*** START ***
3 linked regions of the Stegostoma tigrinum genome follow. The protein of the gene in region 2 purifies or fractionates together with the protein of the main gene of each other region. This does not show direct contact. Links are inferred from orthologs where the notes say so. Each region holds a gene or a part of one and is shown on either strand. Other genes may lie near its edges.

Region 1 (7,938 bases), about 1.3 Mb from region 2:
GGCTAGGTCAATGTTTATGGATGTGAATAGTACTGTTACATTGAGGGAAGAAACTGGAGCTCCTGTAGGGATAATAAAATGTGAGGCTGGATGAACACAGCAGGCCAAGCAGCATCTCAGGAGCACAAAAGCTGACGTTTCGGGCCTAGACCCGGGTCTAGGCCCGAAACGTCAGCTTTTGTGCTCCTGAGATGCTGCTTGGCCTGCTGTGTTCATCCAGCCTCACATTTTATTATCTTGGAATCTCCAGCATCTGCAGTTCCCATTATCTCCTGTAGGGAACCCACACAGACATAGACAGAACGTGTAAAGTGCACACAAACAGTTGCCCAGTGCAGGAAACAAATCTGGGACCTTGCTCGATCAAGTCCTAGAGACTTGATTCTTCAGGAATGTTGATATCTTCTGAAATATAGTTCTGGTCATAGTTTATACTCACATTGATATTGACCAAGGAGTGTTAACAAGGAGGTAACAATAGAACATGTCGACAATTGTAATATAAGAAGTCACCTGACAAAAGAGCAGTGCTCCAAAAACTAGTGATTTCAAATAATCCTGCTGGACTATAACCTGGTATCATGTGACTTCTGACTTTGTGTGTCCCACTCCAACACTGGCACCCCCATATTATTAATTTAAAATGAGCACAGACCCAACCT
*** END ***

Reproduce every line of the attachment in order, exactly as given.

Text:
3 linked regions of the Stegostoma tigrinum genome follow. The protein of the gene in region 2 purifies or fractionates together with the protein of the main gene of each other region. This does not show direct contact. Links are inferred from orthologs where the notes say so. Each region holds a gene or a part of one and is shown on either strand. Other genes may lie near its edges.

Region 1 (7,938 bases), about 1.3 Mb from region 2:
GGCTAGGTCAATGTTTATGGATGTGAATAGTACTGTTACATTGAGGGAAGAAACTGGAGCTCCTGTAGGGATAATAAAATGTGAGGCTGGATGAACACAGCAGGCCAAGCAGCATCTCAGGAGCACAAAAGCTGACGTTTCGGGCCTAGACCCGGGTCTAGGCCCGAAACGTCAGCTTTTGTGCTCCTGAGATGCTGCTTGGCCTGCTGTGTTCATCCAGCCTCACATTTTATTATCTTGGAATCTCCAGCATCTGCAGTTCCCATTATCTCCTGTAGGGAACCCACACAGACATAGACAGAACGTGTAAAGTGCACACAAACAGTTGCCCAGTGCAGGAAACAAATCTGGGACCTTGCTCGATCAAGTCCTAGAGACTTGATTCTTCAGGAATGTTGATATCTTCTGAAATATAGTTCTGGTCATAGTTTATACTCACATTGATATTGACCAAGGAGTGTTAACAAGGAGGTAACAATAGAACATGTCGACAATTGTAATATAAGAAGTCACCTGACAAAAGAGCAGTGCTCCAAAAACTAGTGATTTCAAATAATCCTGCTGGACTATAACCTGGTATCATGTGACTTCTGACTTTGTGTGTCCCACTCCAACACTGGCACCCCCATATTATTAATTTAAAATGAGCACAGACCCAACCT